Illustration of group of diverse people on purple background

Inclusion’s next wave

Being inclusive helps to shape better brands and businesses and, more importantly, results in a better world – and a better future – for everyone. By Marie Stafford and Sarah Tilley

A grassroots push from historically marginalised communities is aligning with rising employee activism and consumer expectations around inclusion. It means that meaningful action on inclusion is the new imperative for brands and businesses.

In a global survey for Wunderman Thompson, 90% of respondents said that equality is now everyone’s business, and 75% said companies and brands must play a role in solving big societal challenges such as inequality and social injustice.

The COVID-19 pandemic was a pivotal moment. Significantly, it exposed and intensified existing inequalities. People with disabilities and immunocompromised individuals suffered a triple impact: susceptibility to the disease itself, plus severely reduced access to healthcare, and fewer social opportunities due to shielding. The Black Lives Matter movement ignited a global wave of protest, followed by a wave of pledges from businesses to tackle longstanding inequity.

Communities that have endured discrimination have long called for their voices to be heard. Now, the global conversation on inclusion is gaining momentum. Younger generations, taking up the charge from their forebears, have higher expectations for social justice and equity. There is now a cohort who won’t work for businesses that don’t prioritise DE&I. The world over, populations are becoming more diverse, not less. And there’s a global audience of millions ready to cocreate the future of inclusive design, experiences and marketing.

As culture-shapers, brands have a powerful role to play in building a truly inclusive world and reaping the rewards of doing so. Businesses can leverage their influence to break down barriers and drive equitable opportunity.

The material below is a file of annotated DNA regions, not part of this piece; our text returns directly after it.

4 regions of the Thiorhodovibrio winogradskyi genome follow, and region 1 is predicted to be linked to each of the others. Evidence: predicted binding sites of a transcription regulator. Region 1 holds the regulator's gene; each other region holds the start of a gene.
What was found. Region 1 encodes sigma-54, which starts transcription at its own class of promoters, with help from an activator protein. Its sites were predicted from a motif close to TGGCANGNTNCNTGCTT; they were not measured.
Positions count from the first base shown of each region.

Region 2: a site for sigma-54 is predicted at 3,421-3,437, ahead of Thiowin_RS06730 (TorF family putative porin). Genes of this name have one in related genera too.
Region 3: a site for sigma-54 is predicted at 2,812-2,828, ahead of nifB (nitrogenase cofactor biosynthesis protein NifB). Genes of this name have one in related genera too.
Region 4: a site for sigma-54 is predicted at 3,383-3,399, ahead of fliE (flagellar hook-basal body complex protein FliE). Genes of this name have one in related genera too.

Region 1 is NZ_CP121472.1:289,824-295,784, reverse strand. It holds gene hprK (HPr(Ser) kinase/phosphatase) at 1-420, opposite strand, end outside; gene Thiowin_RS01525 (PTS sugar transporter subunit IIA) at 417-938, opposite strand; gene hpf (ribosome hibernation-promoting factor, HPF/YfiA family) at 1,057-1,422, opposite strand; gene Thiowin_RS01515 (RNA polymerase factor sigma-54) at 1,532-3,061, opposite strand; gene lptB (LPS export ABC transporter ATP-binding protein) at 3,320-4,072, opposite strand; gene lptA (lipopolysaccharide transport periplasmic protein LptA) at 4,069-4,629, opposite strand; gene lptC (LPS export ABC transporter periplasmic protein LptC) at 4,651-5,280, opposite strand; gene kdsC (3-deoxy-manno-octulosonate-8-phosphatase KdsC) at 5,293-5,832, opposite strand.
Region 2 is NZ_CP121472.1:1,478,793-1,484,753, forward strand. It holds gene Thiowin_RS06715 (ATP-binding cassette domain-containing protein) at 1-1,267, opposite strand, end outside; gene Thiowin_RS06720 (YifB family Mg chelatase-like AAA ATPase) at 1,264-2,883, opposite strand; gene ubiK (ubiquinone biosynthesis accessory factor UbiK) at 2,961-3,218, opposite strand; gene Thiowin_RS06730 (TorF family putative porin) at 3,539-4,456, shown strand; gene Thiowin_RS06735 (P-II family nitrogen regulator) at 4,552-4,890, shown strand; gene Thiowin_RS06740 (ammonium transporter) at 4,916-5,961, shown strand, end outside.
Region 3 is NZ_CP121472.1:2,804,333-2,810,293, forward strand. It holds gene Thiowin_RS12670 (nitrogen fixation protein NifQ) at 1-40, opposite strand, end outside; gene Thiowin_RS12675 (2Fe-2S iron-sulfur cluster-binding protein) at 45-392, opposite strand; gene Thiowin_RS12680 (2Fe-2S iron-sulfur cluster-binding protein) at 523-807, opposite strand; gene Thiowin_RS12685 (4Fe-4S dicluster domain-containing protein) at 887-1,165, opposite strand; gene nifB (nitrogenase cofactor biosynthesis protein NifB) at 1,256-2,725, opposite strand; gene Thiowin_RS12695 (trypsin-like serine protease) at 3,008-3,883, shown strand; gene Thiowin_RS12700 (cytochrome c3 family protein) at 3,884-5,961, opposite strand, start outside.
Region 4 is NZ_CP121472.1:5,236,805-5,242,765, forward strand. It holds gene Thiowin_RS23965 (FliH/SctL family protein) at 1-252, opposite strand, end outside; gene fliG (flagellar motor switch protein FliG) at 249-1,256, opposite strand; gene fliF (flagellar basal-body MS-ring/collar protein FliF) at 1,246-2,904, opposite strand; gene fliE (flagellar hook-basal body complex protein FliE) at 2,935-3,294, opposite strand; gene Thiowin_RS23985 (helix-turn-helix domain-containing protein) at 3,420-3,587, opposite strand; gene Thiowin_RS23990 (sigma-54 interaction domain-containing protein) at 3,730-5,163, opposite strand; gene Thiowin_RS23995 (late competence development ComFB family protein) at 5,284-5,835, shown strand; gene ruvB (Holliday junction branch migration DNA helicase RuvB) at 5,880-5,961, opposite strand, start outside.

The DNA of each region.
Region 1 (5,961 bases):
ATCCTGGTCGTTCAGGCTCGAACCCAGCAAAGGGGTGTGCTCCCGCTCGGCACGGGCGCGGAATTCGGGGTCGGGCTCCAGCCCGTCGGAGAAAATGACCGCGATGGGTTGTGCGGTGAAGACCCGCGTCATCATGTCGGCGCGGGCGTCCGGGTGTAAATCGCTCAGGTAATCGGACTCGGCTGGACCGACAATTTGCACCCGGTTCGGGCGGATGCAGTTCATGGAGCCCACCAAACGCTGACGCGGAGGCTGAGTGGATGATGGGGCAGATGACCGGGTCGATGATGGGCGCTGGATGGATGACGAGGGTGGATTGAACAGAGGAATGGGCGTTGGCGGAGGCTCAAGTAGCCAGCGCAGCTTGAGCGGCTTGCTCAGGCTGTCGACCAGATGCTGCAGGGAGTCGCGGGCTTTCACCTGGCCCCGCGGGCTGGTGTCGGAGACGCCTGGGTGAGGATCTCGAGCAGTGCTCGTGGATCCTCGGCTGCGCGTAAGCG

What’s driving this?

The COVID-19 lens – The pandemic both highlighted and exacerbated existing economic and health inequalities for many marginalised communities. It created space for global protest, including the surge in Black Lives Matter action (the world’s biggest social justice movement), Stop Asian Hate rallies, and protests from disability rights advocates. Pandemic lockdowns proved the benefits of a more flexible workplace, but increased the childcare burden for many, especially women.

Technology – The pandemic’s pivot to digital has unlocked accessible experiences and democratised remote access to work and play. For example, social media continues to amplify the visibility of oppression, while also providing a route to community-building and a means of protest. Automation is changing the shape of the global economy, eliminating many blue-collar roles, while artificial intelligence threatens to encode bias into decision-making algorithms.

Great expectations – People now expect brands to do more than just make a profit. Today, 78% say it’s good when brands step up to support marginalised communities; and 60% say brands that do not deliver on inclusion will become irrelevant.

Employee power – The year 2022 has already seen outbreaks of strikes and a drive for unionisation of workforces around the world. Employees – especially younger ones – are demanding that companies respect social justice. On top of this, the pandemic has triggered widespread calls for remote and flexible working to be a standard benefit available to all.

Political power struggles – Authoritarian governments around the world are pushing back on advances in inequality and clamping down on freedoms, using practices that include voter suppression and restrictions on abortion rights. This is mobilising more protest: pro-choice rallies are multiplying in the US and across Latin America, from Colombia to Argentina.